Amusing Ourselves to Death - Neil Postman

In a nutshell, Orwell was wrong; Huxley was right. We aren't in danger of government (or anyone else) restricting the amount of information we receive, or keeping us ignorant in order to control us. Instead, television has changed the face of all public discourse so that we're no longer capable of anything but being entertained. All the information is there, but it no longer means anything. The areas Postman addresses in particular are politics, religion, and education.

Postman's writing style is articulate, well-researched, informative ... and unfortunately, a little bit dull. But that's partly the point—he argues that we're largely incapable of thinking about things that aren't amusing. Although it may at first glance sound like he's just another one of these full-of-himself academics ranting about the decline of American culture, Postman digs a little deeper and argues that it's not the content of television that's the problem, but the way that television has affected the way we communicate. And get out your dictionary—he uses words like "epistemological" frequently; the one sentence that appears to be his attempt at a joke is a reference to Hegel teaching the dialectical method. Har, har.

It is fascinating to read about early American culture, and to consider the world before television, photography, and even the telegraph. News traveled at a maximum speed of 35 mph; the literacy rate for men in New England was as high as 95 percent. It does seem a shame to consider that America, founded by a group of intellectuals, has now "recovered."

Some of his arguments are a little hard to accept—that "Sesame Street" is bad, for instance. But that's only an example of how television influences education, rather than the other way around. As for politics, he implies that voting for the "best man for the job" is a bad idea, when in fact we ought to vote along party lines—it's not an opinion I would have expected him to hold. He also argues that today's "news" is overwhelmingly useless information, and that the telegraph created the phenomenon. As he puts it, just because Texas can now have a conversation with Maine doesn't mean they really have anything worth talking about.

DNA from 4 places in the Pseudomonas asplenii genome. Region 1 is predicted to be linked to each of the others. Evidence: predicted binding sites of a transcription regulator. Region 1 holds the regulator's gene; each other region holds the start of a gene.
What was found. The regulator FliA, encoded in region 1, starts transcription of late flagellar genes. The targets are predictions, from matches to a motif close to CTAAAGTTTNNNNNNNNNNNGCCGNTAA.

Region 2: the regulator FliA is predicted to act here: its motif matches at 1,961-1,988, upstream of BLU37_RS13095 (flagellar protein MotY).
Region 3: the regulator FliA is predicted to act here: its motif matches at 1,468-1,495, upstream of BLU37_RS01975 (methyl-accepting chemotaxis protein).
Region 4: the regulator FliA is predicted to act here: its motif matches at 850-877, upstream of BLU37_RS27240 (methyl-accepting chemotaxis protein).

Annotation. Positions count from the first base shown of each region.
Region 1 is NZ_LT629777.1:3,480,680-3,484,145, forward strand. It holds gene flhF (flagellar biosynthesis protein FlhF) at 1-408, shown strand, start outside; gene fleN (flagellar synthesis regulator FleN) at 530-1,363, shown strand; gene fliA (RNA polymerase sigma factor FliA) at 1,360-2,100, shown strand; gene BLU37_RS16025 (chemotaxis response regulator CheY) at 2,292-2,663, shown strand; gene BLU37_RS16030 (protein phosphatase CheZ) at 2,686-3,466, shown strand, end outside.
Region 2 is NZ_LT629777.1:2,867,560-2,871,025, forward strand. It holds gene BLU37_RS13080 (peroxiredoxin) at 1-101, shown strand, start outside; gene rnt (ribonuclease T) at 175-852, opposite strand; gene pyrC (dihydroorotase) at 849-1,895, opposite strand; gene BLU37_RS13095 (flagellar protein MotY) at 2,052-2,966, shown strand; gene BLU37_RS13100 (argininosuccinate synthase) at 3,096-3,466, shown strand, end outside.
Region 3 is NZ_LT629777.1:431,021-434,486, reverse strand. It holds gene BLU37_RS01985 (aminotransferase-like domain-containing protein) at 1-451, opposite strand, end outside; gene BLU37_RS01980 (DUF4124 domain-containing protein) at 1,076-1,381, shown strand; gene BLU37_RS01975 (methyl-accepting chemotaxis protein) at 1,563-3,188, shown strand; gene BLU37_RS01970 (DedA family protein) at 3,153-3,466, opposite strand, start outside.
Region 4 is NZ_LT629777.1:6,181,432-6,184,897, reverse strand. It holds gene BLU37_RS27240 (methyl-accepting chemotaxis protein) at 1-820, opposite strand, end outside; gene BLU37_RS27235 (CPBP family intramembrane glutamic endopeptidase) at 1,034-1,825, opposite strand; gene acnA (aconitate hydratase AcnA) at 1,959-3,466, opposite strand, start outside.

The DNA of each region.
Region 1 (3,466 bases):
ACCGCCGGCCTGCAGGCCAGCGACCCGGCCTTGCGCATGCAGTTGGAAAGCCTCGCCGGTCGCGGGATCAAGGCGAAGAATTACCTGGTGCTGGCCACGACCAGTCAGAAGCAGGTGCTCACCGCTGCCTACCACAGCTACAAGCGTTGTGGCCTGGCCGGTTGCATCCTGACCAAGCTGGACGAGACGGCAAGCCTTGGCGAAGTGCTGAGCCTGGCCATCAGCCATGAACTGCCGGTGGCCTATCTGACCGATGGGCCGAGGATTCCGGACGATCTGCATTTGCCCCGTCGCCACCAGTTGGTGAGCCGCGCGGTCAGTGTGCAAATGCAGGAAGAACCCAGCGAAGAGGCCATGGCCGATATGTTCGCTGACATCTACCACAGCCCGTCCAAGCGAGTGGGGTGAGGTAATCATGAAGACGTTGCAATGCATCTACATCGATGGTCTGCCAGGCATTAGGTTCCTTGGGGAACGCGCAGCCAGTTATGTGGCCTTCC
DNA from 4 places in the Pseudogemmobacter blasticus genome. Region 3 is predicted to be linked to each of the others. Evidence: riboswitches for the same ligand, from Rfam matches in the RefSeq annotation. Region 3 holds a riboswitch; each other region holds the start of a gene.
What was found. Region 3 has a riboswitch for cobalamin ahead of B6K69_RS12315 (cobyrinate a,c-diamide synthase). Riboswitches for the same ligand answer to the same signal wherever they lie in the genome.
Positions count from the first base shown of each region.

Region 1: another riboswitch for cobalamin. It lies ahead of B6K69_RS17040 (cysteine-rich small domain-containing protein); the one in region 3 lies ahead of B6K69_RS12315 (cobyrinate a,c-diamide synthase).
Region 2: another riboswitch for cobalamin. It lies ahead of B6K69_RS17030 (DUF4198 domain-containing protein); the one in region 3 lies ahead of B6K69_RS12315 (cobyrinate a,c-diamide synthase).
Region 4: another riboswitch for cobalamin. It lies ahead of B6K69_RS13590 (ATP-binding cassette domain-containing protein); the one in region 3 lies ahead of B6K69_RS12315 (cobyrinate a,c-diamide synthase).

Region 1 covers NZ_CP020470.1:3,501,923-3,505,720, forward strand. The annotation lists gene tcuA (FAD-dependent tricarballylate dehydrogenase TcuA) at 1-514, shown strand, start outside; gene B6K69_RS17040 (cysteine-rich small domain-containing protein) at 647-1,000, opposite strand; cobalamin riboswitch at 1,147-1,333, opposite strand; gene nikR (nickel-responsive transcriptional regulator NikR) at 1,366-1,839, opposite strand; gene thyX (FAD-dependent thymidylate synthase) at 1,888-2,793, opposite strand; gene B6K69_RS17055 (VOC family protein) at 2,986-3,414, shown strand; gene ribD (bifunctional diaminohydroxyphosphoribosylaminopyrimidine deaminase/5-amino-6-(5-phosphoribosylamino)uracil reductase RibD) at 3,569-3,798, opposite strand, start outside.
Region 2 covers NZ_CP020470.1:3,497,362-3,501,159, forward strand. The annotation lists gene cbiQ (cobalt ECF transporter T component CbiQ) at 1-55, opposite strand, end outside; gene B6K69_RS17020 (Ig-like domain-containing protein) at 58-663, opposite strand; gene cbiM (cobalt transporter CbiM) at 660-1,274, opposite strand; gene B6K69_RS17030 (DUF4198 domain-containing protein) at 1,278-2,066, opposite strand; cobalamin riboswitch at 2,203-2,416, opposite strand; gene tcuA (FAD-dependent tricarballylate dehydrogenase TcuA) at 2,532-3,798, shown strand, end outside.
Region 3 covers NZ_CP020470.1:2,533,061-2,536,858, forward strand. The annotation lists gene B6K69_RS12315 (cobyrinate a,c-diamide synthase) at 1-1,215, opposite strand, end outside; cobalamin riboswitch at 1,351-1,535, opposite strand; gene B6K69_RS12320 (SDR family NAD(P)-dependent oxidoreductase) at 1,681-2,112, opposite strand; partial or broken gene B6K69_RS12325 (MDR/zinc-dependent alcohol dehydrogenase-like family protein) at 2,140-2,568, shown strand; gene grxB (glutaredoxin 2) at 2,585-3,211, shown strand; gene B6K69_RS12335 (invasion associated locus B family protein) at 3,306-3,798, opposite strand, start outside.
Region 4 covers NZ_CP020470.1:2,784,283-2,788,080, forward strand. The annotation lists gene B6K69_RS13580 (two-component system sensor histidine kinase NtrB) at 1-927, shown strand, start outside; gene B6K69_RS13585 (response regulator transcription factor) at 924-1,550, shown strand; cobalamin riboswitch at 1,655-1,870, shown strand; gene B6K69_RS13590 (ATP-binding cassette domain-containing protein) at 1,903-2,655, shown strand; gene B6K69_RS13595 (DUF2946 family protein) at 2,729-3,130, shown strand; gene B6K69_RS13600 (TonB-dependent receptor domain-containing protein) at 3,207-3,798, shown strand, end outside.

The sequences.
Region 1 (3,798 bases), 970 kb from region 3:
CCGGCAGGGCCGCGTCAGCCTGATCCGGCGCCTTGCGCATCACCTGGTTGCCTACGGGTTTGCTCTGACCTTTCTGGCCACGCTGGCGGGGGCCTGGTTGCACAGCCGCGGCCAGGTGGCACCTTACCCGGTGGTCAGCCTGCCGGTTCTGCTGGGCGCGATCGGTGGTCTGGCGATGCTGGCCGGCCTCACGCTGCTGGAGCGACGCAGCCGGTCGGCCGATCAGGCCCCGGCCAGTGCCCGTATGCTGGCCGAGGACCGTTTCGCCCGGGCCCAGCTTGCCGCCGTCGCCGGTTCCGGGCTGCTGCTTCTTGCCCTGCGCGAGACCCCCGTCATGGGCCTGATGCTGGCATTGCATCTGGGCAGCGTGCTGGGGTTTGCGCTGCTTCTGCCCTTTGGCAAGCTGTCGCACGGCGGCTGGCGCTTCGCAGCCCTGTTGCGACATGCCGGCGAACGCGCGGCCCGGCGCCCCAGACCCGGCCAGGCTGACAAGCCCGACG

He doesn't really offer any real solutions to the problem—he admits that there's really no way that Americans will stop watching TV, shut down the networks, or anything that drastic. Instead, he encourages us to think about the effects of television on the way we learn, the ways we define knowledge and truth; asking such questions helps to break the spell. That, and really bad television—perhaps one the more surprising statements Postman makes is that television is most dangerous when it tries to be serious; but a little mindless entertainment never hurt anyone.

The book was originally published in 1985, when Reagan ("a former Hollywood actor") was president. Reality television did not exist; nobody had heard of the World Wide Web; Harry Potter had not become a media juggernaut. His examples of various figures (pastors, politicians, and professors) trying to entertain are laughable by today's standards. I'd be interested to read something a little more current, to see what Postman has to say about today's culture.

Too much television is something I've always been concerned about, but this book helped me to think about how television can be dangerous, and when it's not. It also points out the ways that television affects even the parts of our lives that we think aren't directly related. It's not light reading, but worth the effort.

The revolution was televised. We saw it, changed the channel, and promptly forgot.

Fed to jonathan's brain | September 28, 2003